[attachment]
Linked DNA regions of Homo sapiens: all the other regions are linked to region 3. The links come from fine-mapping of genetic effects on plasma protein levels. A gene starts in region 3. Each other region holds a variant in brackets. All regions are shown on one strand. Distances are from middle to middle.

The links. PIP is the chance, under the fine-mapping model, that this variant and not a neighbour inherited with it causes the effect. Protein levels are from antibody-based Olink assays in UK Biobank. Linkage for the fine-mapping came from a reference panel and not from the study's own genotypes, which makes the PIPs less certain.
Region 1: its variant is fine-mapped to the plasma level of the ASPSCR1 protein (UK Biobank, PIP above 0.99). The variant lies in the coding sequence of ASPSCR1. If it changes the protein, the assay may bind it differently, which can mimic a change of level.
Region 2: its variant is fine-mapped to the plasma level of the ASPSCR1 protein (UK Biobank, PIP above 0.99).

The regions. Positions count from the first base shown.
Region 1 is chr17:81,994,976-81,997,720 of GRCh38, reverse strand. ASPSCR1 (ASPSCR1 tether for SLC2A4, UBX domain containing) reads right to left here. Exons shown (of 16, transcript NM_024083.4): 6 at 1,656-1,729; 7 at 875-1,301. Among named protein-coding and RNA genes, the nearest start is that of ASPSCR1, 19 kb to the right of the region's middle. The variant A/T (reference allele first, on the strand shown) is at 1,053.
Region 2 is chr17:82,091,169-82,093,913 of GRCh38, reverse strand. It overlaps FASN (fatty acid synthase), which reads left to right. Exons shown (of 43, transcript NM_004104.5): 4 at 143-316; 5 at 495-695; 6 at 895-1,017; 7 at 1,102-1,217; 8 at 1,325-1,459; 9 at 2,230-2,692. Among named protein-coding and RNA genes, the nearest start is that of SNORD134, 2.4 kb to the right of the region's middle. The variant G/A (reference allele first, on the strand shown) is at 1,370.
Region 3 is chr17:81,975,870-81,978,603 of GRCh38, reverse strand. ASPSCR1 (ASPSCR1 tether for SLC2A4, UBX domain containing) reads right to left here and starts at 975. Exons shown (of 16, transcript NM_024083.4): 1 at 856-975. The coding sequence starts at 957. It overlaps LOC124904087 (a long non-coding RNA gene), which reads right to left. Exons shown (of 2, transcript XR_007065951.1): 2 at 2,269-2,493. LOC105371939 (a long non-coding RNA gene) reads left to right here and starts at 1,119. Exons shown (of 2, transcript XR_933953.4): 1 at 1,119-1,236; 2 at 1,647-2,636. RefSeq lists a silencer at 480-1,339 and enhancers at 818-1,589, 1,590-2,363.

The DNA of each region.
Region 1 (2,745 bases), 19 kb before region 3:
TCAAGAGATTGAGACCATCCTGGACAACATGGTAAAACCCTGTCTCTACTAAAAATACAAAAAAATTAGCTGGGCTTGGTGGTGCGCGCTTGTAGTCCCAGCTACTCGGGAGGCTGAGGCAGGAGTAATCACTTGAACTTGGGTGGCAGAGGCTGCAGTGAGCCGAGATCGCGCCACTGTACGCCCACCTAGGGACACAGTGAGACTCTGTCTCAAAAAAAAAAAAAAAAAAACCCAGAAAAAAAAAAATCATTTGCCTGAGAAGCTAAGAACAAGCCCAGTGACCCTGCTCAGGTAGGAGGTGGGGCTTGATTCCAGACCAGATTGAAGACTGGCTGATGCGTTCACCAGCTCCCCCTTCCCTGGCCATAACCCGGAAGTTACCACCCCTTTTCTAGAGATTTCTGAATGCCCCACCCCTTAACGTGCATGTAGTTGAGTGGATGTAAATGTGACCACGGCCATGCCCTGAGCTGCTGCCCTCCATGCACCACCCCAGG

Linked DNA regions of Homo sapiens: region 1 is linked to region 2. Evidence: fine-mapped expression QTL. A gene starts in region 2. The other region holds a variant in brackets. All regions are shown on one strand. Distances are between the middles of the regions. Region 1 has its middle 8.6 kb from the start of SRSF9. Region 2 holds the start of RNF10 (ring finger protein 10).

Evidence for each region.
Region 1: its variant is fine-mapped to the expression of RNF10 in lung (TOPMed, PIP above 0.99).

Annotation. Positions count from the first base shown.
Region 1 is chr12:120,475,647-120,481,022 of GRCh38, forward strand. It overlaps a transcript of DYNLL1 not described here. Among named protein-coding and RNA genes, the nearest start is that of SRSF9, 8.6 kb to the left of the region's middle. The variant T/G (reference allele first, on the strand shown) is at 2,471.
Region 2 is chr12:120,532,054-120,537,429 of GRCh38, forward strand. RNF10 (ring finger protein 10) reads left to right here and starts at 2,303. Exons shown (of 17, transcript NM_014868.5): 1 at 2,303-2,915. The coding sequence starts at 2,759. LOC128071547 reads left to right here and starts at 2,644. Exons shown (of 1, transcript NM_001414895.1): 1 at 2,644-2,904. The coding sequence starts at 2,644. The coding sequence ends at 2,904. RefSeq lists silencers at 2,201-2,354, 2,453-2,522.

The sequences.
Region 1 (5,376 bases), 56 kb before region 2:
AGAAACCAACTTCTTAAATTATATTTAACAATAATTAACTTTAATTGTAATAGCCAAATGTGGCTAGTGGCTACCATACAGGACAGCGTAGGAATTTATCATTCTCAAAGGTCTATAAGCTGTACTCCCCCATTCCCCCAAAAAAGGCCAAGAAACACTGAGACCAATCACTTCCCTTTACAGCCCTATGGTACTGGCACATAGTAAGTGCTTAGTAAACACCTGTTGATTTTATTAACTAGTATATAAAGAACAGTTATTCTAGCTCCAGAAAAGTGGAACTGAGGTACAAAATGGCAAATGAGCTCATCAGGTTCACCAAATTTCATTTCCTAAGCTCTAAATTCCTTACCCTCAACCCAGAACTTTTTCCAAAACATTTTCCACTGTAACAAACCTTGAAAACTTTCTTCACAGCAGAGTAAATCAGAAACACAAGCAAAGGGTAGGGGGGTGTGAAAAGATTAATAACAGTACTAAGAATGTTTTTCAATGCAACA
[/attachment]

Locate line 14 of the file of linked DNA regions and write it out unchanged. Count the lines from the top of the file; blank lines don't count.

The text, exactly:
Region 1: its variant is fine-mapped to the expression of RNF10 in lung (TOPMed, PIP above 0.99).